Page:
The Democrats’ surprisingly complicated 2016 Senate problem.

Interesting list of potential Democratic retirements from the Hill, here:

  • Barbara Boxer, 74
  • Joe Manchin, 67
  • Patrick Leahy, 74
  • Barbara Mikulski, 78
  • Harry Reid, 74

Manchin’s on the list because he’s doing all the things that Senators who are planning to run for Governor do: to wit, talking about how much he hates Washington DC, and letting the state party apparatus dip their beaks into his fundraising war chest.  Boxer is… tired, I think.  Also, not raising money. Of the other three: Leahy is actually younger than I thought he was; he’s probably staying.  Reid has two years of pain ahead of him.  Mikulski… Barbara Mikulski would be 80 in 2016.  That’s old for a reelection campaign.

This is all relevant because – assuming a 54-46 GOP/Dem Senate – retirements are going to be exceedingly important in 2016. The current ratio of Republican seats being defended to Democratic ones – 24 to 10 – would be potentially bad enough; complicating it is that of the five other Democratic Senators running, only Michael Bennet of Colorado is considered to be seriously at risk.  Patty Murray of Washington State is a possible sleeper, because hope springs eternal.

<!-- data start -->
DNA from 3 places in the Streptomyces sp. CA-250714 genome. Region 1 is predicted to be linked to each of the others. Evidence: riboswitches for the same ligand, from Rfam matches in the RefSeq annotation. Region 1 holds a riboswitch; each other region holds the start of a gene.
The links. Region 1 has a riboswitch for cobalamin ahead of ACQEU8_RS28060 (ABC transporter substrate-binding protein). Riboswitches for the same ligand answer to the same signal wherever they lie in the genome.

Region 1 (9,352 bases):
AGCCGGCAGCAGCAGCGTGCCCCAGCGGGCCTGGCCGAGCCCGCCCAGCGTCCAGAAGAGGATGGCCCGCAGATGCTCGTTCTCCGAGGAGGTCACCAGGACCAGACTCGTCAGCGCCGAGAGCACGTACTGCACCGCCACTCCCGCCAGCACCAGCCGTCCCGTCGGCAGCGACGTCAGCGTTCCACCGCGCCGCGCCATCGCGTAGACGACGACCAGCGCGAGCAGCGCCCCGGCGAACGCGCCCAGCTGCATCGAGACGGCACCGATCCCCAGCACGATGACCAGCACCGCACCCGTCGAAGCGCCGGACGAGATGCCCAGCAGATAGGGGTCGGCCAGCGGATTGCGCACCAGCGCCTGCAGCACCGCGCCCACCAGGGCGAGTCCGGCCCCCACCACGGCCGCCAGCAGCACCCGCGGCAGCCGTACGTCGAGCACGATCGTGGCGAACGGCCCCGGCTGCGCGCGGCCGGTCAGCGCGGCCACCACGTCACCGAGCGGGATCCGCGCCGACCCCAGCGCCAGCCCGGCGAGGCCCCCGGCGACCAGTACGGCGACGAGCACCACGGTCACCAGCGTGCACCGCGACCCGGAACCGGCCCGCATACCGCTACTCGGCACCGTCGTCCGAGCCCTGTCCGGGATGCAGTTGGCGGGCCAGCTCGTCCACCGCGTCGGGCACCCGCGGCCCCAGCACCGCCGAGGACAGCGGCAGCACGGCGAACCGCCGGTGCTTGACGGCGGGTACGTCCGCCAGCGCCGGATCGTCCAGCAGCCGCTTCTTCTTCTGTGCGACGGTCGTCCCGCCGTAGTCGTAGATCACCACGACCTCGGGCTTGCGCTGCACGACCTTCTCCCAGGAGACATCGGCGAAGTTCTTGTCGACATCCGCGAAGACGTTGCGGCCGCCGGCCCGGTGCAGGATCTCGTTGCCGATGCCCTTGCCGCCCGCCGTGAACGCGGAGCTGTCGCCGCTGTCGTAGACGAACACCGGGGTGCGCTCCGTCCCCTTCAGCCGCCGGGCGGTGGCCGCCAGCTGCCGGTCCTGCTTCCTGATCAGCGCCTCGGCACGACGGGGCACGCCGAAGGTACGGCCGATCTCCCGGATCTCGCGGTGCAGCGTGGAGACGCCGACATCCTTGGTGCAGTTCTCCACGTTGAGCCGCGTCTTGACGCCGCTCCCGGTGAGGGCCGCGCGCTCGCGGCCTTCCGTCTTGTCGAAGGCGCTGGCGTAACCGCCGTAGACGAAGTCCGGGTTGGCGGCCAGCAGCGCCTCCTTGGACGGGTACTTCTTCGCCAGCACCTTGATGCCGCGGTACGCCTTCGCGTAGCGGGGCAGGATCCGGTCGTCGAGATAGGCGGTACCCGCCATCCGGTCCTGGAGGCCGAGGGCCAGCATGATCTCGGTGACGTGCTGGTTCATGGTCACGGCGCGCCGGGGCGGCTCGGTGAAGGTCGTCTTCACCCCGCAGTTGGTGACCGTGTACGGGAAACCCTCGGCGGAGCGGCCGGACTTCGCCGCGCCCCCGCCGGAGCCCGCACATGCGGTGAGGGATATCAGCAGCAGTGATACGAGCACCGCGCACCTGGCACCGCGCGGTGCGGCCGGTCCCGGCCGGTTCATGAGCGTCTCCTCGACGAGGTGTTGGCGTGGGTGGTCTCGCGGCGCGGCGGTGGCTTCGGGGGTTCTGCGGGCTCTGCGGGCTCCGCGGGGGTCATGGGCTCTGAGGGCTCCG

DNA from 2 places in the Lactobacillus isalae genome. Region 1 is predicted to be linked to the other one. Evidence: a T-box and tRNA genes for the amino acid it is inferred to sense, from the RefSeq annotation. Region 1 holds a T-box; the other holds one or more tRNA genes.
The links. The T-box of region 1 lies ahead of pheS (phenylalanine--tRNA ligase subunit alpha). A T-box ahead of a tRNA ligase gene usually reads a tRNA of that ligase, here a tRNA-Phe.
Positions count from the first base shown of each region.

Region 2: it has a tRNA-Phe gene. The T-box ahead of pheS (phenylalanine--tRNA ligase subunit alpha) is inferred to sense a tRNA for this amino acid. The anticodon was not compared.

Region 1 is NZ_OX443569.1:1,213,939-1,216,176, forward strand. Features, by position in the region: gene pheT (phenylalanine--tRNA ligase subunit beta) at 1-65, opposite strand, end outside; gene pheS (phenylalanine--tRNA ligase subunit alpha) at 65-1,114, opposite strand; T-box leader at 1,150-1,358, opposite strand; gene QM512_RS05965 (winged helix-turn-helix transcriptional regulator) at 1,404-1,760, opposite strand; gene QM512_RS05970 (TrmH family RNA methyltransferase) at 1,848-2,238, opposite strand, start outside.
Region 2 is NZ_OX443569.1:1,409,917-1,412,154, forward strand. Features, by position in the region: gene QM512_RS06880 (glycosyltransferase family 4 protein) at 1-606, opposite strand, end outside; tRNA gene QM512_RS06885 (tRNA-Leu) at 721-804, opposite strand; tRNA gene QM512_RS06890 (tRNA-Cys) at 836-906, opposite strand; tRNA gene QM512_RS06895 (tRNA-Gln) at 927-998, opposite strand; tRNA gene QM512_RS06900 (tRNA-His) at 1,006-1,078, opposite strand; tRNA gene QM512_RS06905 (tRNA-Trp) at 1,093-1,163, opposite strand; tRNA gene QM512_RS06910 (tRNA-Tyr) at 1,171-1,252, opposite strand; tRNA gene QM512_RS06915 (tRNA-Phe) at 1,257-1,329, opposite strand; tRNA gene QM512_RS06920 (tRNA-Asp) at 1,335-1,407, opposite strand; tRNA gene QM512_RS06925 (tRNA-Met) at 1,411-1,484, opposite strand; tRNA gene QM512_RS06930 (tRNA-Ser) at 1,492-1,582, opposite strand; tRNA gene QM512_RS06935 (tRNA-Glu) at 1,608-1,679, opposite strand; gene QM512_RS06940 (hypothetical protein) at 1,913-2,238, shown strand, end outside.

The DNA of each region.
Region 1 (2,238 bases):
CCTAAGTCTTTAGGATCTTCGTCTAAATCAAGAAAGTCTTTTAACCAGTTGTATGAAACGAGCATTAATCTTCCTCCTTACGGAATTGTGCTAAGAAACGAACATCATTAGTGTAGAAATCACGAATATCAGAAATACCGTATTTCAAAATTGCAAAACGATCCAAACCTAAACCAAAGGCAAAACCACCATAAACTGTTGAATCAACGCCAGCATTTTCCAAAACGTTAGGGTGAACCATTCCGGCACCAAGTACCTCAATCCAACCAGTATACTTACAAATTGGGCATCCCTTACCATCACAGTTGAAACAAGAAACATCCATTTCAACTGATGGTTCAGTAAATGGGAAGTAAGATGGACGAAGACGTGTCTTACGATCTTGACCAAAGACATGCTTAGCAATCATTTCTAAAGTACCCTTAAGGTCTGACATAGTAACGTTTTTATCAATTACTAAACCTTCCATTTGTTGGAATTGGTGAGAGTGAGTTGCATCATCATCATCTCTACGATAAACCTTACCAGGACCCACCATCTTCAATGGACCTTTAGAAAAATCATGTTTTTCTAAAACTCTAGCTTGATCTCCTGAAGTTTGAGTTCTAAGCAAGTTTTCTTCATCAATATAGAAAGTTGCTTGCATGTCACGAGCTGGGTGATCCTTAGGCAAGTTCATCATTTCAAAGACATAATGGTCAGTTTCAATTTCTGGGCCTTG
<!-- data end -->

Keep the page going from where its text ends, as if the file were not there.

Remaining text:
On the other hand, looking at the other side things aren’t quite as bad for the GOP as all those breathless articles were insisting before the election. Assuming nobody retires from the Senate to run for Governor or President (big assumption, and we’ll discuss that in a minute), and using Murray as a yardstick, the three most at-risk Republican Senators this cycle would be Mark Kirk of Illinois, Pat Toomey of Pennsylvania, and Ron Johnson of Wisconsin. Kirk keeps his job, if he wants it.  Toomey and Johnson both benefit from having little in the way of credible opposition*.  Easy to see all three keeping their seats, frankly. As for Lisa Murkowski… she had unique circumstances in 2010, which are unlikely to be repeated.

So strategic Republican retirements are going to be key to any Democratic strategy.  If Chuck Grassley of Iowa and John McCain of Arizona retire and Democrats flip those seats (with who?) and if David Vitter of Louisiana drops out to win the governorship and Democrats flip that seat (with who?) and if Rand Paul of Kentucky and Marco Rubio decide to give up their seats to run for President and the Democrats flip those seats (with WHO?)… look, there are a lot of ‘ifs’ there.  The Democratic party strategy for 2016 is starting to look like one of those elaborate chess or pool strategies where you set up everything so that each move plays into the next, which sets you up for an eventual commanding endgame where your forces are perfectly positioned for victory.  Pundits love this stuff, honestly.  Even mustang pundits like myself.